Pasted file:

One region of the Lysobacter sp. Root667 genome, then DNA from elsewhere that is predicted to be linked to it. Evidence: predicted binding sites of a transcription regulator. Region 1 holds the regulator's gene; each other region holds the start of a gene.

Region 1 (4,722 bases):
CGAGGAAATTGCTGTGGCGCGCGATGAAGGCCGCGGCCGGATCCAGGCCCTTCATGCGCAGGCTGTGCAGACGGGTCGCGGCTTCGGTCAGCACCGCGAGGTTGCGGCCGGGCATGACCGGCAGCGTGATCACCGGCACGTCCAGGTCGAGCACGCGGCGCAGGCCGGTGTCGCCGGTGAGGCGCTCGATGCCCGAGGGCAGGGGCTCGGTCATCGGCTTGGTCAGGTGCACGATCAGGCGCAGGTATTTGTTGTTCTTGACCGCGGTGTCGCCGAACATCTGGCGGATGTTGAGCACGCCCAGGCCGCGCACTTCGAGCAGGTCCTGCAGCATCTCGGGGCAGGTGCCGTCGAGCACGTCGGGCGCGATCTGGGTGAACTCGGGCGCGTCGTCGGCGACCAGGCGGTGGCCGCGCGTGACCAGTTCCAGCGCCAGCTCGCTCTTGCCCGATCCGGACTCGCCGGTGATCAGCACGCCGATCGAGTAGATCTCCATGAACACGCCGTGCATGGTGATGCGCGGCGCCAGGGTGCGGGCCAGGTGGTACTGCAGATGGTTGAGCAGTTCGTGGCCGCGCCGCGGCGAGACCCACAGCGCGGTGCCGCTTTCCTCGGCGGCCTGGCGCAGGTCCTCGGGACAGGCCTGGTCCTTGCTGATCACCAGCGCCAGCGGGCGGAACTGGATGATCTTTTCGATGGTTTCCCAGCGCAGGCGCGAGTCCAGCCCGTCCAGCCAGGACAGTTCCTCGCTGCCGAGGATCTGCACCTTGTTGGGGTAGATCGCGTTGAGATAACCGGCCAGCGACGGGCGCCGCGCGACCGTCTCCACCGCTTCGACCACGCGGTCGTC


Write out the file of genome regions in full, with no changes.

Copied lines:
One region of the Lysobacter sp. Root667 genome, then DNA from elsewhere that is predicted to be linked to it. Evidence: predicted binding sites of a transcription regulator. Region 1 holds the regulator's gene; each other region holds the start of a gene.

Region 1 (4,722 bases):
CGAGGAAATTGCTGTGGCGCGCGATGAAGGCCGCGGCCGGATCCAGGCCCTTCATGCGCAGGCTGTGCAGACGGGTCGCGGCTTCGGTCAGCACCGCGAGGTTGCGGCCGGGCATGACCGGCAGCGTGATCACCGGCACGTCCAGGTCGAGCACGCGGCGCAGGCCGGTGTCGCCGGTGAGGCGCTCGATGCCCGAGGGCAGGGGCTCGGTCATCGGCTTGGTCAGGTGCACGATCAGGCGCAGGTATTTGTTGTTCTTGACCGCGGTGTCGCCGAACATCTGGCGGATGTTGAGCACGCCCAGGCCGCGCACTTCGAGCAGGTCCTGCAGCATCTCGGGGCAGGTGCCGTCGAGCACGTCGGGCGCGATCTGGGTGAACTCGGGCGCGTCGTCGGCGACCAGGCGGTGGCCGCGCGTGACCAGTTCCAGCGCCAGCTCGCTCTTGCCCGATCCGGACTCGCCGGTGATCAGCACGCCGATCGAGTAGATCTCCATGAACACGCCGTGCATGGTGATGCGCGGCGCCAGGGTGCGGGCCAGGTGGTACTGCAGATGGTTGAGCAGTTCGTGGCCGCGCCGCGGCGAGACCCACAGCGCGGTGCCGCTTTCCTCGGCGGCCTGGCGCAGGTCCTCGGGACAGGCCTGGTCCTTGCTGATCACCAGCGCCAGCGGGCGGAACTGGATGATCTTTTCGATGGTTTCCCAGCGCAGGCGCGAGTCCAGCCCGTCCAGCCAGGACAGTTCCTCGCTGCCGAGGATCTGCACCTTGTTGGGGTAGATCGCGTTGAGATAACCGGCCAGCGACGGGCGCCGCGCGACCGTCTCCACCGCTTCGACCACGCGGTCGTC